Born: 23 July 1856
Passed Away: 1 August 1920
Gangadhar Tilak was a social reformer and freedom fighter. He was one of
the prime architects of modern India and strongest advocates of Swaraj
(Self Rule). He was universally recognized as the "Father of Indian
Movement". Tilak was a brilliant politician as well as a profound
scholar who believed that independence is the foremost necessity for the
well being of a nation.
Life: Bal Gangadhar Tilak was born on July 22, 1856 in a middle class
family in Ratnagiri, a small coastal town in southwestern Maharashtra.
Tilak's father, Gangadhar Shastri, was a noted Sanskrit scholar and
school teacher at Ratnagiri. His mother's name was Paravti Bai
Gangadhar. In 1886, following his father's transfer, the entire family
shifted to Poona.
Tilak was a brilliant student and also very good in mathematics. Since
his childhood, Tilak had an intolerant attitude towards injustice and he
was truthful and straightforward in nature. Though, he was among the
India's first generation of youth to receive a modern, college education
Tilak was a critic of the educational system, the British had provided
for the Indians. According to him, the education was not at all
adequate. After graduating from Deccan College, Pune in 1877, Tilak also
cleared the L.L.B. from the Elphinston College, Mumbai. Later, he helped
found a school that laid emphasis on nationalism.
After completing his education, Tilak spurned the lucrative offers of
government service and decided to devote himself to the larger cause of
national awakening. He was a great reformer and throughout his life he
emphasized on the concepts of women education and women empowerment.
Tilak educated all of his daughters and did not marry them till they
were over 16. To inspire a sense of unity, he introduced the festivals
like 'Ganesh Chaturthi' and Shivaji Jayanti'. Today, Ganesh Chaturthi is
considered as the prime festival of the Marathis. It is a sheer tragedy
that for his allegiance towards extremism, Tilak and his contribution
were not given the recognition, he actually deserved.
Towards his goal, Bal Gangadhar Tilak launched two newspapers called
'Mahratta' (English) and 'Kesari' (Marathi). Both the newspaper stressed
on making the Indians aware of the glorious past and empowered them to
be self reliant. In other words, the newspaper actively propagated the
cause of national freedom.
In 1896, When the entire nation was gripped by the famine and plague,
the British government declared that there was no cause for anxiety. The
government also rejected the need to start a 'Famine Relief Fund'. The
attitude of the government was severely criticized by both the
newspapers. Tilak fearlessly published reports about the havoc caused by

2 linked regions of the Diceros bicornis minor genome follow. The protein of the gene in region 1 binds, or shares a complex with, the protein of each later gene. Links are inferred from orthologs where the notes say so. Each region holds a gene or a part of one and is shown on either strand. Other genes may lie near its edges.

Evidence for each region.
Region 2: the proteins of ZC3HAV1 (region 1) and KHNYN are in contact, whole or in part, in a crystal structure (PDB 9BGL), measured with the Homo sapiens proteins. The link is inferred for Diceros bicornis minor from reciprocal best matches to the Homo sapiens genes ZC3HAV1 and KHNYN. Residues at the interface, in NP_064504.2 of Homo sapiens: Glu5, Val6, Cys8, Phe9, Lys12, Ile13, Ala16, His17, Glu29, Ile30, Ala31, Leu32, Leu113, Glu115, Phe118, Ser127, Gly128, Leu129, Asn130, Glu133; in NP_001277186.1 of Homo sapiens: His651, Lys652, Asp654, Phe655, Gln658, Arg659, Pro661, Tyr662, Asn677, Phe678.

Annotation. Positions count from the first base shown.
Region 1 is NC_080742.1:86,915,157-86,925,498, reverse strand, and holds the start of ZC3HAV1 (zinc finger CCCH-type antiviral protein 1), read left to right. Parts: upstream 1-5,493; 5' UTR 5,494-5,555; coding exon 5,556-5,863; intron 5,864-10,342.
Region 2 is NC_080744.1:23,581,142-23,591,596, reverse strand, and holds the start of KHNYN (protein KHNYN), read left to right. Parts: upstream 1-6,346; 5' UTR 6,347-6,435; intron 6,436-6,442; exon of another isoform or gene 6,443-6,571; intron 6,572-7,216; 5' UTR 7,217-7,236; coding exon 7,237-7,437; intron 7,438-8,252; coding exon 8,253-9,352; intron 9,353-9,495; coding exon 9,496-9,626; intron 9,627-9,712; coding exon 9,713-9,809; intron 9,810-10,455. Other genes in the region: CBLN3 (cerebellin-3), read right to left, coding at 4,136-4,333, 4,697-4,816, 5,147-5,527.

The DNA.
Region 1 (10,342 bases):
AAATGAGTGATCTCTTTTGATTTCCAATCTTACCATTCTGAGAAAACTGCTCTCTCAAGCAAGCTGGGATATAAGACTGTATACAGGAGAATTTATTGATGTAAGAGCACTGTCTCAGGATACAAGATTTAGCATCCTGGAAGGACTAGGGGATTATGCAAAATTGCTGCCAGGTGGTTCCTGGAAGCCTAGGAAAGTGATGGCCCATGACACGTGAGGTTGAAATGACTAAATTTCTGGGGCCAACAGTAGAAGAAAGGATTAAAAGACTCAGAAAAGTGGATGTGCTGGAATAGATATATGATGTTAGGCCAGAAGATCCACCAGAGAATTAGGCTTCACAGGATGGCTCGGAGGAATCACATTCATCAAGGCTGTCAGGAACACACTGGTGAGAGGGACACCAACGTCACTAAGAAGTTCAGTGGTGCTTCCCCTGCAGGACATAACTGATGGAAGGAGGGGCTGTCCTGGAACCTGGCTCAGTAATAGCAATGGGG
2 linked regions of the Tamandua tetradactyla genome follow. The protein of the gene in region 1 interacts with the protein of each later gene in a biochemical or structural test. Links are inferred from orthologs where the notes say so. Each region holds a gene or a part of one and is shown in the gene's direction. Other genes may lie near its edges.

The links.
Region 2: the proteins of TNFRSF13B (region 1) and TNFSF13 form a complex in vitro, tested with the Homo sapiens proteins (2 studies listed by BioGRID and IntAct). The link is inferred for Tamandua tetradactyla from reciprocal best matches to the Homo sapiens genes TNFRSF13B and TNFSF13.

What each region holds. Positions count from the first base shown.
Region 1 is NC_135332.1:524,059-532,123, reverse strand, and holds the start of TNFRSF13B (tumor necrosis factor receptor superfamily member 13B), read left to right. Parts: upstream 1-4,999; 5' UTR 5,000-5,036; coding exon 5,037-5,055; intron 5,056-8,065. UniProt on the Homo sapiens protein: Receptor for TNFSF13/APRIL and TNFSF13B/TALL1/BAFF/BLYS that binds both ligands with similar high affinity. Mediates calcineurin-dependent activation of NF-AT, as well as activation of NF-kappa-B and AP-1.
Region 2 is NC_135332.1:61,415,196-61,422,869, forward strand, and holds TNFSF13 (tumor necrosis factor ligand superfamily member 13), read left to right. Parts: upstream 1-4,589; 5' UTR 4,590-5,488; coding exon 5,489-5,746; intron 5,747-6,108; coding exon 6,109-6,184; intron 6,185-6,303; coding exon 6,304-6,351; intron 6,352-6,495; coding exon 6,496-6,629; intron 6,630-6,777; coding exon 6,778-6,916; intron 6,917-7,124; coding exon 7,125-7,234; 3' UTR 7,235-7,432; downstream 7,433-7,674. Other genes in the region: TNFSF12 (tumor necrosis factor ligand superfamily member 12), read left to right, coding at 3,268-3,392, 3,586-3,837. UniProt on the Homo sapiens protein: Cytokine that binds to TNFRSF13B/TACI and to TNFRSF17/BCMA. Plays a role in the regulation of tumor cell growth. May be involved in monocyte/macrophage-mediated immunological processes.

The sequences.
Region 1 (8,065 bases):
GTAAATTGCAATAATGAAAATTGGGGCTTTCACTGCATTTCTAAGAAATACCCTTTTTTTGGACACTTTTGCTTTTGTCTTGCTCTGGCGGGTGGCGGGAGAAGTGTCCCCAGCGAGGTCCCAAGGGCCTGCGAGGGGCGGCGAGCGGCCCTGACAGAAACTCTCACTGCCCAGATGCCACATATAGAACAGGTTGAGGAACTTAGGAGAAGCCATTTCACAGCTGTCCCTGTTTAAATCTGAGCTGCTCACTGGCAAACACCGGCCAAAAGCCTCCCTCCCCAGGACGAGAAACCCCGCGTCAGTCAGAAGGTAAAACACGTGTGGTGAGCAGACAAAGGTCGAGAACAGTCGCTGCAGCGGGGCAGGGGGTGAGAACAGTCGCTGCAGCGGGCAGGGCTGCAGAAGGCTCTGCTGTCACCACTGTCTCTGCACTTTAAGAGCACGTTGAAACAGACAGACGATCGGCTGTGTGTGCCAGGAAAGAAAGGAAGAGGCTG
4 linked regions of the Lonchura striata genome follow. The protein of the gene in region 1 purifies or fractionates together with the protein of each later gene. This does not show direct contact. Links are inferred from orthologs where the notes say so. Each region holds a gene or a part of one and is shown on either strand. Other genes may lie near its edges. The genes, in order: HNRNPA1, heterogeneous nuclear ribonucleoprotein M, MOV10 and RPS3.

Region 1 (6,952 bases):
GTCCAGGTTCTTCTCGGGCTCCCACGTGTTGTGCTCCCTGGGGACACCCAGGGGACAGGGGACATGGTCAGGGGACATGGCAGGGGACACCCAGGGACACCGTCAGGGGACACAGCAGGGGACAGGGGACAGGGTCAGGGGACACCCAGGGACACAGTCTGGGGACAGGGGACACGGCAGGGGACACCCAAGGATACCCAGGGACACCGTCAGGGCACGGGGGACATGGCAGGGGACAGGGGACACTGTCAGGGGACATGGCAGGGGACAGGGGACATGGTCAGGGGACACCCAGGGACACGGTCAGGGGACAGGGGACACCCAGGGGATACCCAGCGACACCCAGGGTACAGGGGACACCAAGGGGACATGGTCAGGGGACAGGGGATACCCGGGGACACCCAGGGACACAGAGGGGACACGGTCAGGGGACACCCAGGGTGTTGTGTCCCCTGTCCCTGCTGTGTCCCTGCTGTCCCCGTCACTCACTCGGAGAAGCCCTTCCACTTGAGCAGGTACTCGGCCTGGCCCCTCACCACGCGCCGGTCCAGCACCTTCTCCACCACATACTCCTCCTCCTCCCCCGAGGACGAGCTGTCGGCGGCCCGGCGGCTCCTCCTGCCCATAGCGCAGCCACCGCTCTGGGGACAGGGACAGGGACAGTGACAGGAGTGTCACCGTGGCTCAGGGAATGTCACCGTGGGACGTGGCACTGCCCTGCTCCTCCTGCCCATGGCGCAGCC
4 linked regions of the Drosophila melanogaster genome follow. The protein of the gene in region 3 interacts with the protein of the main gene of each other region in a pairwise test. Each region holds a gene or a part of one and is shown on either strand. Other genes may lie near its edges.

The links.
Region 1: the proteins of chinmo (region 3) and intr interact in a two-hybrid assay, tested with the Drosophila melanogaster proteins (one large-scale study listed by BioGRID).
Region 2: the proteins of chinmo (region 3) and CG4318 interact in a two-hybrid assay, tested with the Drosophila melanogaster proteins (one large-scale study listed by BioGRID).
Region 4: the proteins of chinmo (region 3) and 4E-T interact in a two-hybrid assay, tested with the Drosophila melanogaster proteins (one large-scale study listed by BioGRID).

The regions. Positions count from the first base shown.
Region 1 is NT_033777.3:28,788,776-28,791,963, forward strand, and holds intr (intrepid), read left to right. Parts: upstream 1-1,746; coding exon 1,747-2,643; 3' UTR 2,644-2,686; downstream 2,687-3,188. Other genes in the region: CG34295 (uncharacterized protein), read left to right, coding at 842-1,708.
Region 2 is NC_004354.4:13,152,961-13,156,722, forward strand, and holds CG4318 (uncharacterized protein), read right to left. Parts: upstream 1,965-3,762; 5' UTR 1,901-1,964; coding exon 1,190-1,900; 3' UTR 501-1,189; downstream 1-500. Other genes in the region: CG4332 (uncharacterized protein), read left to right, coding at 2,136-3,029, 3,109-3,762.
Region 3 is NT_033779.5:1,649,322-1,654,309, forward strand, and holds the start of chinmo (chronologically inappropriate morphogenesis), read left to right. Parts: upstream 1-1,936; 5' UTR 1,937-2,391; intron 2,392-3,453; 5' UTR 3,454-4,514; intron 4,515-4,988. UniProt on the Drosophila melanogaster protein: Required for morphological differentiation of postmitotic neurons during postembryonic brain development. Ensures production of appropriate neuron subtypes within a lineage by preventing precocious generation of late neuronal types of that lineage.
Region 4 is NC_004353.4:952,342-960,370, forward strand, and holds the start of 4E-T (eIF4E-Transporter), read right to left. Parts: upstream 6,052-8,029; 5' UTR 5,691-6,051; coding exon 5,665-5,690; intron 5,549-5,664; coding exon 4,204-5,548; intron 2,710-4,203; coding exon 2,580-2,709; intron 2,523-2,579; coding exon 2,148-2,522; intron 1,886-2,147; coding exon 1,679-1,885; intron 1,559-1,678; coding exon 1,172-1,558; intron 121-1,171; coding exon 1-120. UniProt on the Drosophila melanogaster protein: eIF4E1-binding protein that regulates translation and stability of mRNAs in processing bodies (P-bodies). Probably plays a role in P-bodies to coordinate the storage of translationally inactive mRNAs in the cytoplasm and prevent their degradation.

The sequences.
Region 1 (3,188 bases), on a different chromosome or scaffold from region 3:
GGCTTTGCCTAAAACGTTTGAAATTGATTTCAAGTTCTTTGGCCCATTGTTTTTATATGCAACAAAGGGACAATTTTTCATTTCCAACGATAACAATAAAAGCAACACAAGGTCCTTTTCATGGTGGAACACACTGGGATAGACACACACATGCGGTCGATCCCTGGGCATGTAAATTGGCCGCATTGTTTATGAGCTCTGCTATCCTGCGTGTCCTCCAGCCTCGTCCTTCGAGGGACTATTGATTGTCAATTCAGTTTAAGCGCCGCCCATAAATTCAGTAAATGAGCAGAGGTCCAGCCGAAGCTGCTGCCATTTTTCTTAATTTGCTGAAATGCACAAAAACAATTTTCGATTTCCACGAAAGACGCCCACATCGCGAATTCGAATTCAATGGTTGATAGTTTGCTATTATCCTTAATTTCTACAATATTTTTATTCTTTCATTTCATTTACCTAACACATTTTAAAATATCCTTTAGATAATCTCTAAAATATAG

famine and plague and government's utter irresponsibility and
Gangadhar Tilak joined the Indian National Congress Party in 1890.
Realizing that the constitutional agitation in itself was futile against
the British, Tilak opposed the moderate views of the party. This
subsequently made him stand against the prominent leaders like Gopal
Krishna Gokhale. He was waiting for an armed revolt to broom-away the
British. His movement was based on the principles of Swadeshi
(Indigenous), Boycott and Education. But his methods also raised bitter
controversies within the Indian National Congress Party and the movement
As a result, Tilak formed the extremist wing of Indian National
Congress Party. Tilak was well supported by fellow nationalists Bipin
Chandra Pal in Bengal and Lala Lajpat Rai in Punjab. The trio was
referred to as the Lal-Bal-Pal. A massive trouble broke out between the
moderate and extremist factions of the Indian National Congress Party in
the 1907 session of the Congress Party. As a result of which, the
Congress split into two factions.
During 1908-1914, Bal Gangadhar Tilak spent six years rigorous
imprisonment in Mandalay Jail, Burma. He was deported because of his
alleged support to the Indian revolutionaries, who had killed some
British people. Following his growing fame and popularity, the British
government also tried to stop the publication of his newspapers. His
wife died in Pune while he was languishing in Mandalay prison.
Tilak returned to India in 1915 when the political situation was fast
changing under the shadow of World War I. There was unprecedented
jubilation in India after Tilak was free and back in India. After seeing
such a grand welcome, Tilak decided to re-unite with his fellow
nationalists and founded the All India Home Rule League in 1916 with
Joseph Baptista, Annie Besant and Muhammad Ali Jinnah.
Tilak was so disappointed by the brutal incident of Jalianwala Bagh
massacre that his health started declining. Despite his illness, Tilak
issued a call to the Indians not to stop their movement no matter what
happened. He was raring to lead the movement but his health did not
permit that. Tilak had become very weak by this time. In mid-July 1920,
his condition worsened and on August 1, he passed away.
Even as this sad news was spreading, a veritable ocean of people surged
to his house. Over 2 lakh people gathered at his residence in Bombay
(now, Mumbai) to have the last glimpse of their beloved leader.